1. Powell to climb Capitol Hill once more
Jerome Powell, the chairman of the U.S. Federal Reserve, is scheduled to address U.S. lawmakers again later Thursday, the second day of his semi-annual testimony.
He maintained a hawkish slant on Wednesday while speaking to the House Financial Services Committee, saying the outlook for two further 25-basis-point rate increases is “a pretty good guess” of where the central bank is currently heading.
However, the markets remain unconvinced, with a 25 bps hike largely expected next month but no further hikes after that.
Indeed, his colleague Raphael Bostic, the president of the Atlanta Federal Reserve, indicated that even a July increase would risk “needlessly” sapping the strength of the U.S. economy.
Powell is set to address the Senate Banking Committee later Thursday, and he has the opportunity to further direct the market’s thinking if he chooses to do so.
2. BOE to raise interest rates, again…
The Bank of England is the latest central bank to hold a policy-setting meeting, with another rate increase widely seen as a foregone conclusion later Thursday as the country battles with the highest inflation rate of the major economies.
Leading up to this meeting, the general consensus was that the BOE would raise rates to 4.75%, their highest since 2008, from 4.5%, the 13th consecutive rise in its most aggressive hiking cycle in more than three decades.
However, Wednesday’s shock inflation release has created the potential for a bigger half point increase, the first since February.
The Monetary Policy Committee is not scheduled to release any new forecasts in full until its next meeting concludes in August, but could use this gathering to warn about a darkening outlook for both inflation and growth.
3. Futures lower; tech sector under pressure
U.S. futures traded lower Thursday, with the tech sector under pressure after Fed chair Jerome Powell signaled further rate hikes ahead on the first day of his semi-annual testimony to Congress.
The three main equity averages closed lower Wednesday, the third consecutive negative session, with the tech-heavy Nasdaq Composite dropping 1.2%, its worst daily performance since early June.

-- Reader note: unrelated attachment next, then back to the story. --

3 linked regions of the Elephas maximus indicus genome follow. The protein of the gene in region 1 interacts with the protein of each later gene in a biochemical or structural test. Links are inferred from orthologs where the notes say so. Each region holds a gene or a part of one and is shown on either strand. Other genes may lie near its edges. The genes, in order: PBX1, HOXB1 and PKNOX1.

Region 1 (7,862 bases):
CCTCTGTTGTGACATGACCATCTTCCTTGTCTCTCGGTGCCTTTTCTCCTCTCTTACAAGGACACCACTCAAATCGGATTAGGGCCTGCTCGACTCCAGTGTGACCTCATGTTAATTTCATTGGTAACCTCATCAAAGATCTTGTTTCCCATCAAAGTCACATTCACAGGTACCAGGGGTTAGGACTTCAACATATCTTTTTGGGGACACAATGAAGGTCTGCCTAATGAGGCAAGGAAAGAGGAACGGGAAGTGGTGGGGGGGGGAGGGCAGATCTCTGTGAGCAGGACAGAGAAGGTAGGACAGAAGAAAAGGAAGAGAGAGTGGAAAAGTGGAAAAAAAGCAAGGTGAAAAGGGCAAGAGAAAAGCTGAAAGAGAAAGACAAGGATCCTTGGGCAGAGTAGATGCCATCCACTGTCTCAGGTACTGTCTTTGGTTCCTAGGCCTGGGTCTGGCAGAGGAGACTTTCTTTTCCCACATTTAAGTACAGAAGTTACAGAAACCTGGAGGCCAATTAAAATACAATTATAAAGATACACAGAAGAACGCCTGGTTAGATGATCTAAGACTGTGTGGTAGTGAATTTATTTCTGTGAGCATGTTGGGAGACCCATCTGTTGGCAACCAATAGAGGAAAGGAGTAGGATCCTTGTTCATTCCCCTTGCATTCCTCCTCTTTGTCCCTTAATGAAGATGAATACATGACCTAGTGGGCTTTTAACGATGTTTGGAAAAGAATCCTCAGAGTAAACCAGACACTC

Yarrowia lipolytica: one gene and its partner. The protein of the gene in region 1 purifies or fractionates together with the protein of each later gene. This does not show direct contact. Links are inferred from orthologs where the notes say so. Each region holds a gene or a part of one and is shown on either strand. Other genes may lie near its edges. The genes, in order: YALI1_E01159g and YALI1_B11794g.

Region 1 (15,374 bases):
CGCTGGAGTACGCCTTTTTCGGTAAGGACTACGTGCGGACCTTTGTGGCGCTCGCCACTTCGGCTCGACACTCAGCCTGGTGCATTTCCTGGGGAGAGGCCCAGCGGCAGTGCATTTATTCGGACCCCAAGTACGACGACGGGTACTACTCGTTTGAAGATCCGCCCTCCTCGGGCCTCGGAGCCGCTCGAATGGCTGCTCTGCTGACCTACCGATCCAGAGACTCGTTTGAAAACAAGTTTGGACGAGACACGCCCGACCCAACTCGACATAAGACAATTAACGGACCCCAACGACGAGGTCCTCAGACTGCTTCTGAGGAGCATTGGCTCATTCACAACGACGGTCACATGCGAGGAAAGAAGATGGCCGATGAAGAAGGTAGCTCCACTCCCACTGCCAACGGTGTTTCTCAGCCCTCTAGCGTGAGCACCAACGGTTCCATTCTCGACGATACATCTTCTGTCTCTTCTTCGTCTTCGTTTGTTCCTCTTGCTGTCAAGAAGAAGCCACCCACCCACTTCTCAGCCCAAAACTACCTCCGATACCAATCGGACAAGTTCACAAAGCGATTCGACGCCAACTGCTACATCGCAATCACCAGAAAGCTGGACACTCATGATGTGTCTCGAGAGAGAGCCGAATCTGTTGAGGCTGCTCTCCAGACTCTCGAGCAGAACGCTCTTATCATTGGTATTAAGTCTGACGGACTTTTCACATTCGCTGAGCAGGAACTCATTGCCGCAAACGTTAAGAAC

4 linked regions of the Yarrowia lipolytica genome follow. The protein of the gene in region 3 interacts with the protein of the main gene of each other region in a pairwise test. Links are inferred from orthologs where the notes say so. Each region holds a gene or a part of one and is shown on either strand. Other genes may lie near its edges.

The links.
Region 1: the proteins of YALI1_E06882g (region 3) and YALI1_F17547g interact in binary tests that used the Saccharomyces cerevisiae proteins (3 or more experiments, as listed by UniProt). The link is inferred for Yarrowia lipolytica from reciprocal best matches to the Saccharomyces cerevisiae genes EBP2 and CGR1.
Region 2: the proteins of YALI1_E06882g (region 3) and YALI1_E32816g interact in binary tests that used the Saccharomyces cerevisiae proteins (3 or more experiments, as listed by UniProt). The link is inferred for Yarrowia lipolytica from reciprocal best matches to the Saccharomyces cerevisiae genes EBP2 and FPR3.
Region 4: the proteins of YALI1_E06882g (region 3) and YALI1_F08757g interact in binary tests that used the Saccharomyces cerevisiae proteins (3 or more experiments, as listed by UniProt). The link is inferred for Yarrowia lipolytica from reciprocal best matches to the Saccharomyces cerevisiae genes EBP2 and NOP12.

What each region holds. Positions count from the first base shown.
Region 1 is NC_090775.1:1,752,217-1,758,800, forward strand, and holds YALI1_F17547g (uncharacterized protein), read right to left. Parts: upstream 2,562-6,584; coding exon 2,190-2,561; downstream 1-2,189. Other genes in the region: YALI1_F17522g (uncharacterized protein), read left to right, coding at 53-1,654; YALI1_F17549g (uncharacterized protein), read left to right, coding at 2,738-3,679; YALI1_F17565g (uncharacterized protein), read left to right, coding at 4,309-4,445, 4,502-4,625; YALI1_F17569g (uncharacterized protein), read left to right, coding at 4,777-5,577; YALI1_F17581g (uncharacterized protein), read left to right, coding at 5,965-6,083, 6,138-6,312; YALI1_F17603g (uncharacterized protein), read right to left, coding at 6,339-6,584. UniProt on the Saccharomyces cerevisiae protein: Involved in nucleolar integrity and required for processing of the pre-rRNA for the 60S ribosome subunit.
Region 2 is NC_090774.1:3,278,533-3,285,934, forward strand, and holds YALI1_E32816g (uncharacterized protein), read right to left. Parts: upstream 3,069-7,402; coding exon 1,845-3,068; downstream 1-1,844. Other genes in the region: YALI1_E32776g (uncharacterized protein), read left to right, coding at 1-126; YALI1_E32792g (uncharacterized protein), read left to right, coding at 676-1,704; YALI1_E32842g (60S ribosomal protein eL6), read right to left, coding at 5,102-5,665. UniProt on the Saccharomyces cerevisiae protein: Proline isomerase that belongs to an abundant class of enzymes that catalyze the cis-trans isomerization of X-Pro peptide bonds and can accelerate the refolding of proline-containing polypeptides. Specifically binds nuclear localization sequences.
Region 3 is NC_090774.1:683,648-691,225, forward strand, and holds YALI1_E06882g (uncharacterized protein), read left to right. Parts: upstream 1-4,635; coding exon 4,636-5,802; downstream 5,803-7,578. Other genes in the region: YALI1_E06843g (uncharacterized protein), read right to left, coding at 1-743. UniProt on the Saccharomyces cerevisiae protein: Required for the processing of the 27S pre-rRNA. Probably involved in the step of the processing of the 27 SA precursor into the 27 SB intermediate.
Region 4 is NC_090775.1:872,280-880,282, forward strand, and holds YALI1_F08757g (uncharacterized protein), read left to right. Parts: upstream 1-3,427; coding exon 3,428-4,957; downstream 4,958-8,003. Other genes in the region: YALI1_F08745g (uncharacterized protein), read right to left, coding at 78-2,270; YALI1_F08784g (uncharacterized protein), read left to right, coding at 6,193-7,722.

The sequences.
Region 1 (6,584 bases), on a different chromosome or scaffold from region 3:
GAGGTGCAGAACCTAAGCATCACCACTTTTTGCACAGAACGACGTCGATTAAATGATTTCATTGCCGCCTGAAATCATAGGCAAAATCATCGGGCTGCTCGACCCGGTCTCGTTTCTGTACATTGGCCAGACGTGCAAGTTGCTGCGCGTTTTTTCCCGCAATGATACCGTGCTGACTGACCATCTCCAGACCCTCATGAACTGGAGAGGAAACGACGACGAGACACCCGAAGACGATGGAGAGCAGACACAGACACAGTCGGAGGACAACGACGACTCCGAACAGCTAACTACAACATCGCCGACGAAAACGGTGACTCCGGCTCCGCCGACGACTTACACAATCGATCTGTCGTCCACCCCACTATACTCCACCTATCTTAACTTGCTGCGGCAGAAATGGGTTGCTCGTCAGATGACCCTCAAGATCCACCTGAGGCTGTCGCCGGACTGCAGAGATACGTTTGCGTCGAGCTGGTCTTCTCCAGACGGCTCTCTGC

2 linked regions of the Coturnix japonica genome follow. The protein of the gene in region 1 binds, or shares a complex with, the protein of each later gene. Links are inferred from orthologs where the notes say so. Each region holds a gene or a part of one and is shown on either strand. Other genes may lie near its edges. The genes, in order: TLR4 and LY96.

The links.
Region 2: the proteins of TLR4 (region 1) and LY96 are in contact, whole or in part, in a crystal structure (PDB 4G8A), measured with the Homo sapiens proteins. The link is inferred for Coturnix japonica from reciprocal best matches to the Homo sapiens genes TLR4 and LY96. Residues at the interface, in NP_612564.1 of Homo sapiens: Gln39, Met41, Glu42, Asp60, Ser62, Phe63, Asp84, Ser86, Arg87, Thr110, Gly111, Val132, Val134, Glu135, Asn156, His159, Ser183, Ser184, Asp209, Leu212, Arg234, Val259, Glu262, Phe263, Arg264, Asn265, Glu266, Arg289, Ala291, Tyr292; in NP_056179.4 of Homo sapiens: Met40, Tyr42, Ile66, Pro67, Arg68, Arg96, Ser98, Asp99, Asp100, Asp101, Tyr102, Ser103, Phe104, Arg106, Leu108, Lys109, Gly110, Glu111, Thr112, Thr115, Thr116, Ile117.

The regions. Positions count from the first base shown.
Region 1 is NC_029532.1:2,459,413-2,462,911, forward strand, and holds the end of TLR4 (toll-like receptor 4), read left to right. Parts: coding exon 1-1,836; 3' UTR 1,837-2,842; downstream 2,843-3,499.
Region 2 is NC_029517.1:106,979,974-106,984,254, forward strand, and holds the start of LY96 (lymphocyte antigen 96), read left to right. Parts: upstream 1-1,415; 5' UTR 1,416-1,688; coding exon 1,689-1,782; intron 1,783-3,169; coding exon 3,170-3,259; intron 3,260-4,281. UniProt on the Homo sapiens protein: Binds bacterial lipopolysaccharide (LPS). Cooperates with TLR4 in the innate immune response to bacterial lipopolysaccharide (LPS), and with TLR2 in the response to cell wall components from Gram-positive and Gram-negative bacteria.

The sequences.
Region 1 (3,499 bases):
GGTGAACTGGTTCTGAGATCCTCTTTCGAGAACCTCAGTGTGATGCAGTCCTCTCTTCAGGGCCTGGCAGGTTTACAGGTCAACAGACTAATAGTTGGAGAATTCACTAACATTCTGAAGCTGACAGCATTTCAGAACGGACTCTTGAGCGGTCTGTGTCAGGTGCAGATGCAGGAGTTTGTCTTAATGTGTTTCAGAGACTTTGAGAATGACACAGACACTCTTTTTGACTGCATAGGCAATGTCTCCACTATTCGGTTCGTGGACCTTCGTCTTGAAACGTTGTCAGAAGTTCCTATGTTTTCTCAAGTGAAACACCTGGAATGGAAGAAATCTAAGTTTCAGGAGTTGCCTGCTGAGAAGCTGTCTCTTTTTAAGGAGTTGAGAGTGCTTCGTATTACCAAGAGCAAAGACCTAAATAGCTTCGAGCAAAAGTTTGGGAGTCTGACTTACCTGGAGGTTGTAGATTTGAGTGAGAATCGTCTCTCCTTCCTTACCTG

This followed Fed chair Jerome Powell stating the central bank still has plenty of work to do to tame inflation, suggesting more rate hikes this year.
Powell appears before the Senate Banking Committee later Thursday, and investors will be looking to see if he offers any more clues about future Fed action.
4. Bitcoin hits two-month high
Bitcoin has soared to a two-month high this week, boosted by signs of increased institutional interest in the world’s largest cryptocurrency even as the sector faces increased regulatory scrutiny.
By 04:40 ET, Bitcoin traded 4.3% higher at $30,075, rallying past $30,000 for the first time since April, after posting gains of over 14% over the past three days.
The prime driver for this surge was last week’s news that BlackRock (NYSE:BLK), the world’s largest asset manager, plans to create a bitcoin exchange-traded fund, a move that would allow investors to invest in the asset class.
The global cryptocurrency industry had been in the doldrums after the U.S. Securities and Exchange Commission sued major crypto exchanges including Coinbase (NASDAQ:COIN) and Binance for alleged violations of securities laws, but interest from a company of BlackRock’s stature could well mean the tide is turning.
5. Oil slips lower; U.S. crude inventories provide support
Crude prices edged lower Thursday, handing back some of the previous session’s gains amid ongoing concerns over global demand growth.
By 04:40 ET, U.S. crude futures were 0.7% lower at $72.03 a barrel, while the Brent contract fell 0.7% to $76.58 per barrel.
Both benchmarks had gained a dollar a barrel in the previous session after the industry-funded American Petroleum Institute released data indicating that U.S. crude stockpiles dropped by more than 1 million barrels last week, reflecting some strength in demand at the world’s largest consumer.
Official inventory figures from the Energy Information Administration are due later on Thursday.
However, the market remains cautious with Fed Chair Jerome Powell signaling more rate hikes ahead this year and with ever present concerns over an economic recovery in China, the world’s largest crude importer.
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